When Telecom shuttered its Wellington HQ in favour of Auckland, Neal Barclay resisted the move north.
After 13 years Barclay, an accountant by trade, waved goodbye to his role as head of Telecom's shared services, leading a team of 800 overseeing the billing and service activation side of the business.
But when one door closes, another door opens.
The welcome mat was laid out at Meridian Energy, where Barclay took over as chief financial officer in 2008.
Barclay, 51, says it was probably the best career switch he's made. Not only did he get to stay in Wellington, a place he loves, but he got to work at an organisation he says has a great culture and values.
Within a year Barclay had shifted executive seats to run the generation and wholesale trading role, which played to his finance background.
"There's a high degree of financial risk you have to manage to be a generator - and a retailer - in this industry, to be honest."
When an opportunity opened up this year to run the retail side of the business, Barclay grabbed the chance to move from an internal facing, risk focused role to one that had customers at its heart.
"Plus, it brings together my fundamental understanding of the business and how we make money and what's important."
In a competitive market - there are now about 30 retail electricity brands - Barclay is focusing on keeping those customers the firm has for the long term.
"Competition is great but I don't want to leave behind the guys that have actually been loyal to us," he says. "I want to actually build on that loyalty and give them more reasons to actually want to stay."
"We are a long term company, we have got strong values rooted in sustainability and the like, we want to make sure our customers feel supported, feel valued, feel like they're getting a fair deal and we give them absolutely no reason to leave."
Barclay is overseeing a programme of work, scheduled to take three years and costing about $25 million, aimed at sorting out the company's billing, customer management systems and processes.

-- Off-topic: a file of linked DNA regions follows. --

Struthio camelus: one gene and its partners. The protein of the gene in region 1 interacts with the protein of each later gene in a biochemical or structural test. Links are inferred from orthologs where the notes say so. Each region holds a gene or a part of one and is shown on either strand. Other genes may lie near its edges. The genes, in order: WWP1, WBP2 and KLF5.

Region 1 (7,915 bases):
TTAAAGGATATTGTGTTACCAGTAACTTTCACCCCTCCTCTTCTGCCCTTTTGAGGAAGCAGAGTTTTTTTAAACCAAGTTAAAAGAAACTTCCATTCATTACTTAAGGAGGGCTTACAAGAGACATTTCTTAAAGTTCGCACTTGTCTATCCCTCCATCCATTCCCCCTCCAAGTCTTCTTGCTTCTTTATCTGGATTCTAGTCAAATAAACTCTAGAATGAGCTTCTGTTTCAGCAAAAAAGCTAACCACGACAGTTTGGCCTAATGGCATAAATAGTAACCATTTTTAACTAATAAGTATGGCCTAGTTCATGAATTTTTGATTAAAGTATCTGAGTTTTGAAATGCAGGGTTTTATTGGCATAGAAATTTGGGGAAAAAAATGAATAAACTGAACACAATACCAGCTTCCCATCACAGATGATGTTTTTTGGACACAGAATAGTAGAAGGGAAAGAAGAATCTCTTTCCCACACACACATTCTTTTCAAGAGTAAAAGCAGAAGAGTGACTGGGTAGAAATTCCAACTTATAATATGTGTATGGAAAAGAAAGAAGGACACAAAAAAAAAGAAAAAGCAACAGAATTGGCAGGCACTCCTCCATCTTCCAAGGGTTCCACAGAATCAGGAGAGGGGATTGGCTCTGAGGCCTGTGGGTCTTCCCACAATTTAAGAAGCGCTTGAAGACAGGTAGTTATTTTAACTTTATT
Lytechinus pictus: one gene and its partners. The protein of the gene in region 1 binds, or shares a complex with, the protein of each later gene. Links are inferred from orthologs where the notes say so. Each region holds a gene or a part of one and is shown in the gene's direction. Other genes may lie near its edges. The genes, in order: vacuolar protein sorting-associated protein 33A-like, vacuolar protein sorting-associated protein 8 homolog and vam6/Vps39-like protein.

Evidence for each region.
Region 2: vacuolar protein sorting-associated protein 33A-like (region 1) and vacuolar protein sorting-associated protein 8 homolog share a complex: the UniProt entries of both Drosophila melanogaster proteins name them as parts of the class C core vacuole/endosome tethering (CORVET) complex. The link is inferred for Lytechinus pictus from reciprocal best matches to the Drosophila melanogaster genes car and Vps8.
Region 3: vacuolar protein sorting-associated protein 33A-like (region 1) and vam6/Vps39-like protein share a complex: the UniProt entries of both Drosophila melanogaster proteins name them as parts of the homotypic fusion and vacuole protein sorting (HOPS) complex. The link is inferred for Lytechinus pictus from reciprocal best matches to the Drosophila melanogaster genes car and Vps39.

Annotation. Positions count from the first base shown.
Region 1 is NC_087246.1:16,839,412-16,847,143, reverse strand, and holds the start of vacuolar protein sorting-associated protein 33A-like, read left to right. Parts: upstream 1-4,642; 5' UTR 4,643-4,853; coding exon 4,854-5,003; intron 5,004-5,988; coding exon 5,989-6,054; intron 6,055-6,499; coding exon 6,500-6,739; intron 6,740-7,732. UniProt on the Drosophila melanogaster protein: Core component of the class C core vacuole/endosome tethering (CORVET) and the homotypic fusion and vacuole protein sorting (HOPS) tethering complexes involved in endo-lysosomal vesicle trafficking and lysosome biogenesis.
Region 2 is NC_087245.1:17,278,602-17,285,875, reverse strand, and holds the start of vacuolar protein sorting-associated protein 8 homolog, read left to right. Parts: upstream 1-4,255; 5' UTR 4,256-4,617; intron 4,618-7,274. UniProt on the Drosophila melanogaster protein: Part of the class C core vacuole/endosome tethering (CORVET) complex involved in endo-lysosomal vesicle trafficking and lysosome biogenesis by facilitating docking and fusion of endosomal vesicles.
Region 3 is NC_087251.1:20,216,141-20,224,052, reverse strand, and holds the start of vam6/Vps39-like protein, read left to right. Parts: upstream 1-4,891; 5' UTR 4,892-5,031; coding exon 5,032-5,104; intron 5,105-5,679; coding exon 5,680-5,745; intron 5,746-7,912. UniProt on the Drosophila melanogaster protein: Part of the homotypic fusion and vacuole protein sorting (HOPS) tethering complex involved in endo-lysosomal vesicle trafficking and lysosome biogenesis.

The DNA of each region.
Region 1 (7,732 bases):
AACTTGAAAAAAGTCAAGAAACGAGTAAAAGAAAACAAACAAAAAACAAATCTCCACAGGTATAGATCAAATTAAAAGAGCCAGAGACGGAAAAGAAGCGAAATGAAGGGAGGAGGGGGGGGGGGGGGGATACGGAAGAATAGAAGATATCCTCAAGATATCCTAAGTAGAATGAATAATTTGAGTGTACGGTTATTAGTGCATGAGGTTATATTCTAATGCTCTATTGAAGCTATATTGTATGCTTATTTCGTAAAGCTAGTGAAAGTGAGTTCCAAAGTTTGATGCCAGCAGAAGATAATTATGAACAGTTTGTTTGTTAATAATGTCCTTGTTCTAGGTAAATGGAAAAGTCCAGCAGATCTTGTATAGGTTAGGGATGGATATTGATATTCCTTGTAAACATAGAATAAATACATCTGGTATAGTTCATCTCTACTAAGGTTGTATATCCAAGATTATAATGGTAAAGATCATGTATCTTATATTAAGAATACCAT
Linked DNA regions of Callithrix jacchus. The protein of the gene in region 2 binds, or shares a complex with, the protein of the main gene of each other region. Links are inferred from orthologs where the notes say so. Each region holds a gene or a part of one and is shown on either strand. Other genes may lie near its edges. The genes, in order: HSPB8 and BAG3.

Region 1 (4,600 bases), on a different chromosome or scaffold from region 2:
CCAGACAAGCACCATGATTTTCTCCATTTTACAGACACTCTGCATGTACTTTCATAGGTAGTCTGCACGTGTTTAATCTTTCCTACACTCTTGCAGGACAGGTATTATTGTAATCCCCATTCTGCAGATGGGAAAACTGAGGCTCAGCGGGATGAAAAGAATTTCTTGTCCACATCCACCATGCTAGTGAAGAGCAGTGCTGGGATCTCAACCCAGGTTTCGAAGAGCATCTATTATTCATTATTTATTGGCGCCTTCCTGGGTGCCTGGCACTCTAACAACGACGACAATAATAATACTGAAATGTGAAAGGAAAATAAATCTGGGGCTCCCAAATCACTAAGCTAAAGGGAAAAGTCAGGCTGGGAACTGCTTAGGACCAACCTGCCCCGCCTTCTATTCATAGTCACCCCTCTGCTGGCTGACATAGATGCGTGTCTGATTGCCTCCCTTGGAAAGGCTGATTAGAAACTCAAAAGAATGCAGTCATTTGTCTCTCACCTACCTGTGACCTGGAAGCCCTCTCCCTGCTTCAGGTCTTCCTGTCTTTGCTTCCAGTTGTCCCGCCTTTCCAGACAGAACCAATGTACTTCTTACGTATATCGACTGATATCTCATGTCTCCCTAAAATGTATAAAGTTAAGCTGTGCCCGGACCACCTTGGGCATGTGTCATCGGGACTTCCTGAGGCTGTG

The next step is focused on providing innovative ways to help customers manage their power costs more efficiently and effectively over time, he says.
"Because at the end of the day we're selling what is almost the ultimate commodity.
Competition is great but I don't want to leave behind the guys that have actually been loyal to us.
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"It takes a helluva lot to get that switch to work when you turn it on at home, but at the end of the day it is just power to most people, and rightly so."
With 100 per cent of Meridian's power generated from renewable resources - 90 per cent from hydro, with the balance from windfarms - the company's brand is built around sustainability.
Barclay says this country's high level of sustainable generation gives it a competitive advantage over the rest of the world and the use of technology such as electric cars provides a huge opportunity to decarbonise the transport sector.
Meridian is gradually replacing its own company fleet with electric cars, although it still isn't able to source an alternative to the utes needed by staff managing the company's hydro dams and windfarms.
Creating the strategy to manage a way through the industry's changing dynamics is not a solo effort, says Barclay.
If you get everybody understanding the context and buying into it, you get everyone engaged and an engaged workforce delivers a far better result than a non-engaged workforce.
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"In any of the leadership roles I've ever been in, it's been a team effort and you've got to have expertise all inputting into the process to develop strategy.
"The key role of a leader to a large degree is to ensure that your people understand the context for the decisions you're making and the strategic direction you're taking."
If you've got everybody understanding the context, there is no right or wrong strategy - generally there are lots of different options, says Barclay.
"If you get everybody understanding the context and buying into it, you get everyone engaged and an engaged workforce delivers a far better result than a non-engaged workforce."
Life at Meridian has not been without its challenges.
Barclay says that in 2012, the South Island hydro catchment recorded its driest 12 months the firm had seen.
With little water in the lakes, not only was Meridian's generation hit, but it was also open to financial risk through having to rely more on the wholesale market.
"Working through that process took a lot of mental strength because we were facing a quite poor financial outcome as a company but we were able to manage that, keep working the problem, manage hydrology as best we could, work with competitors to get hedge arrangements in place and work with the aluminium smelter to back off a bit."
Barclay credits keeping the team positive and focused on solutions for getting through the rough patch.
It was a tough three or four month period, he says, with results $100 million below budget but was "massively better than where it could have gone if we'd got it wrong".